Modern web applications frequently contain volatile content, where the "same" location or function will return responses that differ substantially on different occasions, not (necessarily) as the result of any action by the user. This behavior can result from factors such as feeds from social media channels or user comments, inline advertising, or genuinely randomized content (message of the day, A/B testing, etc.).

The simple approach of Burp's current Spider tool isn't much affected by volatile content. It fetches each request a single time, and processes whatever version of the response is received, looking for new links.

Burp's new crawler takes a radically different approach, making no assumptions about URL structure, only navigating around an application via the intended pathways, and identifying locations within the application based on their contents. This means that it is obliged to handle volatile content in a robust manner.

The new crawler uses various algorithms allowing it to identify many instances of volatile content, and correctly re-identify the same location on different visits. This allows the crawler to focus attention on the "core" elements within a set of application responses, which is likely to be the most important in terms of discovering the key navigational paths to interesting application content and functionality:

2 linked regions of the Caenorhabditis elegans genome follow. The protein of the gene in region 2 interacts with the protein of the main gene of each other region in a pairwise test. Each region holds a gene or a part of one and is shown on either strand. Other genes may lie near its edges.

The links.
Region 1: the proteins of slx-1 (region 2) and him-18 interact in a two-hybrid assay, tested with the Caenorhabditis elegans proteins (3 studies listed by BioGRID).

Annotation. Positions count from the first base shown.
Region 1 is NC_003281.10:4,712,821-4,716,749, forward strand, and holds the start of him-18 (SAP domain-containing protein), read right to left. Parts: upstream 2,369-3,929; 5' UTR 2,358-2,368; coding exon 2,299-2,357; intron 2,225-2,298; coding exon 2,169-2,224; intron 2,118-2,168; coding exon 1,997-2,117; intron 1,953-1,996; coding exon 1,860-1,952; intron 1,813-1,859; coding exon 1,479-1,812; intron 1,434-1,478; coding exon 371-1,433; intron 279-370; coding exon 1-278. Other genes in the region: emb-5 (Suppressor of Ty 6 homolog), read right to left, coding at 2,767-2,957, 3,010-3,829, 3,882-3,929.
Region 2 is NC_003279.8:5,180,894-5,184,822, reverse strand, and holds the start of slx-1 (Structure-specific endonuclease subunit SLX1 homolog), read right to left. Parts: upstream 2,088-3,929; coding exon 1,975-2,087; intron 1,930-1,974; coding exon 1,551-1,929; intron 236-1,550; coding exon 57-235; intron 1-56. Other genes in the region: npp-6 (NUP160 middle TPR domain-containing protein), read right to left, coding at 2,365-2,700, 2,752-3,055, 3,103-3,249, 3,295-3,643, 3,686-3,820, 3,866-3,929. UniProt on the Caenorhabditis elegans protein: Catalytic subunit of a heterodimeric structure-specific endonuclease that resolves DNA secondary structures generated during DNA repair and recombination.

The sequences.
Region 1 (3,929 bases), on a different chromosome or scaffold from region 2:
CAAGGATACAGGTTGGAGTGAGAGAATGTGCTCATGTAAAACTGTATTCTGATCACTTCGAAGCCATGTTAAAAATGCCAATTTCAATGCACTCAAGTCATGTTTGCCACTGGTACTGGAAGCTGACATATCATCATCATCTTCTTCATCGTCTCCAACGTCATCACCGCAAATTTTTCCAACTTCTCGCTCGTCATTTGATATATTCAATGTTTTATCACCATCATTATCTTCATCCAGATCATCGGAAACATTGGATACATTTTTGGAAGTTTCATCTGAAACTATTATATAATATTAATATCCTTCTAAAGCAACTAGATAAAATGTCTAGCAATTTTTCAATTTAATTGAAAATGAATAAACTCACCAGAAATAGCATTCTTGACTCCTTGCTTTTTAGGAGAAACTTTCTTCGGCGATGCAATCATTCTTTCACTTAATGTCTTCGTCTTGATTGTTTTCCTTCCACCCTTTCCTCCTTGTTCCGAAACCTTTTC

In some cases, visiting a given link on different occasions will return responses that just differ too much to be treated as the "same". In this situation, Burp's crawler will capture both versions of the response as two different locations, and will plot a non-deterministic edge in the graph. Provided the extent of non-determinism across the application is not too great, Burp can still crawl the associated content, and reliably find its way to content that is behind the non-deterministic link: